Tucked off the main road, the listening party for Subtronics’s upcoming album, Tesseract, took place at Create Music Group, where the group gathered in the studio to prepare to hear the record. Jessie Kardon of Subtronics, currently prepping for the upcoming tour in Philadelphia, introduced the album via Zoom. It was here that he really dove into some of the nuances of the album, as well as the process behind creating it. Since discovering dubstep in high school, Kardon has continued to refine and master the craft of music production. One couldn’t help but notice the authenticity and obvious passion in Kardon’s voice as he described various facets of the record. Kardon emphasized how this album merges his past sound with new inspirations. The album’s title, Tesseract, stems from Kardon’s interest in quantum physics and high-dimensional theory. He noted during the introduction that this has been a life-long interest, and something that he not only explores musically, but also through the album visuals. The cover art provides a great introduction for listeners, as it highlights both the energy and the sci-fiesque influences of the music. Over the course of two years, Kardon and his team worked tirelessly, submitting the album multiple times. He highlighted the contributions of team members, and thanked them for the time and energy that was put into creating this album.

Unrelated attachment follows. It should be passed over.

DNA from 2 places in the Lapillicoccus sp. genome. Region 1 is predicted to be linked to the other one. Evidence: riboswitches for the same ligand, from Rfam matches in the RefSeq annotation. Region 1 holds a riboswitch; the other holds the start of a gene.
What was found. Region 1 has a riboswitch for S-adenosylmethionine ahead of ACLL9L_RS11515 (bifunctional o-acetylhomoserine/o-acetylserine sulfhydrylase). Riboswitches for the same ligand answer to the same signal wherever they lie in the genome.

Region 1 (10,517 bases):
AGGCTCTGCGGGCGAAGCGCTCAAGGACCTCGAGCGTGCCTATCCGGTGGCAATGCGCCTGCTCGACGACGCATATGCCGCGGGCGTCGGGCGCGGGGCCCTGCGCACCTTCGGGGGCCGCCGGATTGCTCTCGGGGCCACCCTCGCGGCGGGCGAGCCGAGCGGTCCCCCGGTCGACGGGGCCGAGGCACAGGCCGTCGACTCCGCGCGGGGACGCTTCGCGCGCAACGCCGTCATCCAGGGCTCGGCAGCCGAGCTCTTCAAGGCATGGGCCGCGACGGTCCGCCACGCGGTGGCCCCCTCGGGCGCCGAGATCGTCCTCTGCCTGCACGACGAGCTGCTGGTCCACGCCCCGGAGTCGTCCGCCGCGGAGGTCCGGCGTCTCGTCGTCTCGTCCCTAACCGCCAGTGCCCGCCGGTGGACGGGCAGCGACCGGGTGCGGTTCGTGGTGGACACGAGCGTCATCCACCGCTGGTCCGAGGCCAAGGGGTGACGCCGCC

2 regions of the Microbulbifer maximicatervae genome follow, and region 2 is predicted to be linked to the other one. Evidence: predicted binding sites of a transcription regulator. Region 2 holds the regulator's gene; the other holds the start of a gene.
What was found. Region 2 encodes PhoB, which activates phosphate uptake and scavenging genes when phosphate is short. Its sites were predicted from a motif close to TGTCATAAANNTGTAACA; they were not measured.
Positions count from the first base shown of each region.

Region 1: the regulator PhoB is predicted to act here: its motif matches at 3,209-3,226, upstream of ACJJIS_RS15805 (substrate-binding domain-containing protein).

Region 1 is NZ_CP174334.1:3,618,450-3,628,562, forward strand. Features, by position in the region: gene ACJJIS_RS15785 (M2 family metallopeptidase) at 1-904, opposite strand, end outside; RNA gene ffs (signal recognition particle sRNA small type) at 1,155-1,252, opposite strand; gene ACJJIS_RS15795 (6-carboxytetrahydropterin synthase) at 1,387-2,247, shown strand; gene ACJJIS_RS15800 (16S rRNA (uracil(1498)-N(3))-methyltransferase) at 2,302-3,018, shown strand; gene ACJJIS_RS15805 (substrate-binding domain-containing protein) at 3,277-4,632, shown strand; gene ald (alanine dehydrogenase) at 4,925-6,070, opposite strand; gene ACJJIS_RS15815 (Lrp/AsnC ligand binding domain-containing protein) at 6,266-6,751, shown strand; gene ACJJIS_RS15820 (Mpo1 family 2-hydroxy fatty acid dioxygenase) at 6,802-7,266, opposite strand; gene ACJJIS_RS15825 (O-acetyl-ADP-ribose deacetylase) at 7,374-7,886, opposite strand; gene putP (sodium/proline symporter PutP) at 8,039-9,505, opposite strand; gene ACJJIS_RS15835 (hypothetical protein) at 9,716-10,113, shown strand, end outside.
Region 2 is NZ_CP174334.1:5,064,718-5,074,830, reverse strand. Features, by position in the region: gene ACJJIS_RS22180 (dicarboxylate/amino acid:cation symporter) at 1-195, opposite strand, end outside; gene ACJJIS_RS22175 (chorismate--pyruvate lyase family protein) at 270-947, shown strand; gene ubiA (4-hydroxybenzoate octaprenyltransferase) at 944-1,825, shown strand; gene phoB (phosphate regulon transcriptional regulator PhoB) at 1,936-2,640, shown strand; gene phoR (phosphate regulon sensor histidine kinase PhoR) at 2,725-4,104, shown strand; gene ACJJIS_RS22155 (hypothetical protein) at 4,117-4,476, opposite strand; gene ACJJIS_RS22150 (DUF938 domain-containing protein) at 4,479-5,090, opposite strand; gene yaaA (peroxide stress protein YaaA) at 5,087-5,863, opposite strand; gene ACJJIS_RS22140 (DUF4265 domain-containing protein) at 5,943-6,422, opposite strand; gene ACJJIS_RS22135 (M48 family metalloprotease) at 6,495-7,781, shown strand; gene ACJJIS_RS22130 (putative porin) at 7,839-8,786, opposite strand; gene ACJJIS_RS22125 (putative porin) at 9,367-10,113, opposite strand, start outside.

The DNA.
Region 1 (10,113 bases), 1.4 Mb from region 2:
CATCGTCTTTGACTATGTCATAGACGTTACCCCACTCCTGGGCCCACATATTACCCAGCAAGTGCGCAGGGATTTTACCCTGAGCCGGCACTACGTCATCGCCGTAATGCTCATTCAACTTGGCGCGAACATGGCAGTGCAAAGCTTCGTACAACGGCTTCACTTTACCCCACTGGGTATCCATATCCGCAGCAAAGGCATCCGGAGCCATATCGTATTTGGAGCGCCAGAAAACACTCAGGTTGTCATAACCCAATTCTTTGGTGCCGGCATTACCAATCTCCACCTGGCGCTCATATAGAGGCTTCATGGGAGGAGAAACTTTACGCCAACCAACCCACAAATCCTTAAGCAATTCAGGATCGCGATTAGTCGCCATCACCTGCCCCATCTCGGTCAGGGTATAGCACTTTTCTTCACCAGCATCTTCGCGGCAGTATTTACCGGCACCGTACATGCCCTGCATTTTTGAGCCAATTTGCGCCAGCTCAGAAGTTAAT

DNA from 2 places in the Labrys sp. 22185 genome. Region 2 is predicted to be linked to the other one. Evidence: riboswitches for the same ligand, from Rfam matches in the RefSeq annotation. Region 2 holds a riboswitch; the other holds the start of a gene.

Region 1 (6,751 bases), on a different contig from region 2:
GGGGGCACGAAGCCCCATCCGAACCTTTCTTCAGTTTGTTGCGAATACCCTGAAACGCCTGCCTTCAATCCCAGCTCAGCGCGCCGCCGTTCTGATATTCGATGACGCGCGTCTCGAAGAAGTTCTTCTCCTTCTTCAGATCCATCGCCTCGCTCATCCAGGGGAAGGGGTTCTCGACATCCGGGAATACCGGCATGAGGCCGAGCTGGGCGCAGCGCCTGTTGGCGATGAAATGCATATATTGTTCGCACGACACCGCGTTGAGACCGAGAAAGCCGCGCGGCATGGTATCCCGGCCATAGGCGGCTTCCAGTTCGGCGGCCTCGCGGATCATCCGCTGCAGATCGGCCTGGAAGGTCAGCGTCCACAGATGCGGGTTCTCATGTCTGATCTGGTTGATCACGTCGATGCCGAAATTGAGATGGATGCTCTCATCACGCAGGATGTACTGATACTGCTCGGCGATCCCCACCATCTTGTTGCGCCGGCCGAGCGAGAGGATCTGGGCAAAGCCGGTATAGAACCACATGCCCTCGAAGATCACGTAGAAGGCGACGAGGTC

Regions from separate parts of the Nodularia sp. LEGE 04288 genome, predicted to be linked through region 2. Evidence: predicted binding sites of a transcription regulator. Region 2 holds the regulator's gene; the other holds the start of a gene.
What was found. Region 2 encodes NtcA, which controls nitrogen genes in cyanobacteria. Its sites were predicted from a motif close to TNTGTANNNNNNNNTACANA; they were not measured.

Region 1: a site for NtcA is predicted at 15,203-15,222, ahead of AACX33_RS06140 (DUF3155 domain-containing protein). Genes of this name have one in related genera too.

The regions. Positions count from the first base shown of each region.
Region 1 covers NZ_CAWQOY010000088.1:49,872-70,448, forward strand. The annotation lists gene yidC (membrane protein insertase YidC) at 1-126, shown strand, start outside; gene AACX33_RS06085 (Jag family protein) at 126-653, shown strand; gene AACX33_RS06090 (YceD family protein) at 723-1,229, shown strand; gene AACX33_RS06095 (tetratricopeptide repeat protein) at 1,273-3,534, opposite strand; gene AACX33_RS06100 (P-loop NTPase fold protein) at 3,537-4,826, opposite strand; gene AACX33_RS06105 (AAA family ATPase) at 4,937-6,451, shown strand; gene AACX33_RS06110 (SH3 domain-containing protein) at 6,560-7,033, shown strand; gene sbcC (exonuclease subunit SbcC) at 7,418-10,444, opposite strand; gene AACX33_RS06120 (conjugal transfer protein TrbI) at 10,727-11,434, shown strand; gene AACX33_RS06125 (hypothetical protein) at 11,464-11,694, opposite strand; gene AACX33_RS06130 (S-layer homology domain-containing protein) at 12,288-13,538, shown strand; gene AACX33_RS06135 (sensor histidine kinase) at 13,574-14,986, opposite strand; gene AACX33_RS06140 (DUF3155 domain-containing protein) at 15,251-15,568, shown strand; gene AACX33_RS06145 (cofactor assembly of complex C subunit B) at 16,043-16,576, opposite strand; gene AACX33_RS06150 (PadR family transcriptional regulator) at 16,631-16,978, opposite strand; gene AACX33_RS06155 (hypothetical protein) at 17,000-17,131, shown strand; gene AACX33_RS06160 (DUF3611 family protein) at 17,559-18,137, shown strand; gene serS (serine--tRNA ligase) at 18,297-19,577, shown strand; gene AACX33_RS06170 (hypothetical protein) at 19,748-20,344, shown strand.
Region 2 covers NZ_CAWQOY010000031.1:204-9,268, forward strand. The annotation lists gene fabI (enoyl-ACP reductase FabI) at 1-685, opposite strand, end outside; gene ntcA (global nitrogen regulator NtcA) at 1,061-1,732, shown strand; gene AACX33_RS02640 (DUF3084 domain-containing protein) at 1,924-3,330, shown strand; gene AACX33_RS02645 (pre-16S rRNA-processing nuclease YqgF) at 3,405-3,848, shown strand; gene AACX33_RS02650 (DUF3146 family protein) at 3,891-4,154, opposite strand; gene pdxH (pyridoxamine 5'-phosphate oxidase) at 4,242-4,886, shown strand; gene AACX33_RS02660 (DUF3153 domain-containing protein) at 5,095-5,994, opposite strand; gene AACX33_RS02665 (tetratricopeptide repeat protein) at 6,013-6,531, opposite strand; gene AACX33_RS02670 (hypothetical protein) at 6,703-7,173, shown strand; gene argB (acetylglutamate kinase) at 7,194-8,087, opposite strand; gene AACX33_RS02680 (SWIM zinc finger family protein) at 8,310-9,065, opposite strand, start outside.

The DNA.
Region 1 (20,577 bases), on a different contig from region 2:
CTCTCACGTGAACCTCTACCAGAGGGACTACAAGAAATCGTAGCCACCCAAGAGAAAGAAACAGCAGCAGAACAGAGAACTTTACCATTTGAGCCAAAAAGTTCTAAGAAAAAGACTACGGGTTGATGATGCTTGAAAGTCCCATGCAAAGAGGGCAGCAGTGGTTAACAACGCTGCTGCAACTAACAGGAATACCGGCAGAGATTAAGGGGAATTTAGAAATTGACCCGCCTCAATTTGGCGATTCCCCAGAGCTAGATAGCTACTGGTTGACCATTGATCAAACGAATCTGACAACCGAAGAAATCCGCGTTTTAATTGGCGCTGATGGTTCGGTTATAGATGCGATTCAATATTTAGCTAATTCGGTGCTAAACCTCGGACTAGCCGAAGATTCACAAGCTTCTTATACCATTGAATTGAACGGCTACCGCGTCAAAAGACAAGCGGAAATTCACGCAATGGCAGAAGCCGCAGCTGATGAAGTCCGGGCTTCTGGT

After Kardon signed off, the album began to play throughout the studio. Although the entire album wasn’t designed to be dance music, “Cottage Gore” kicked off the album with strong baselines that naturally carried throughout the tracks. There are quite a few collaborators, and the vocals on tracks like “Only Star You See (feat. Caitlyn Scarlett)”, “Dreams (Plasma Reflex)(feat. Crooked Bangs)”, and “Alien Communication” all add a new and fresh dimension to the album. Fans will be excited to hear that pop culture references were also sprinkled throughout. “Quantum Queso” sampled the audio of popular memes, and is most definitely a song that was created for a live set. “Alien Communication” was another standout of the album, and the drops blended nicely, creating a new sound and showcasing the different creative pathways that Kardon experimented with while making this album. While the first half was strong and played with some new electronic aspects; the album really excelled in the second half. It was here that one could really start to hear the new influences, and in this half, many songs explicitly honed in on the tesseract theme. As Kardon mentioned in his introduction, there was also more variation. The songs were not just for the dance floor, but also made to listen with headphones, while some had a more relaxing vibe. As the album came to a close, the final few tracks felt like they symbolized the goals of the album, particularly the final track, titled “Buried Alive (feat. Jem Cooke).” The sound felt omnipresent, and the mixing paired with backing vocals made for an impressive end to an already compelling album.
The album will be released on February 16 in conjunction with the beginning of The Tesseract Tour. The tour will begin in Minneapolis before coming to a close in May at Red Rocks Amphitheatre.
You can pre-save Tesseract here.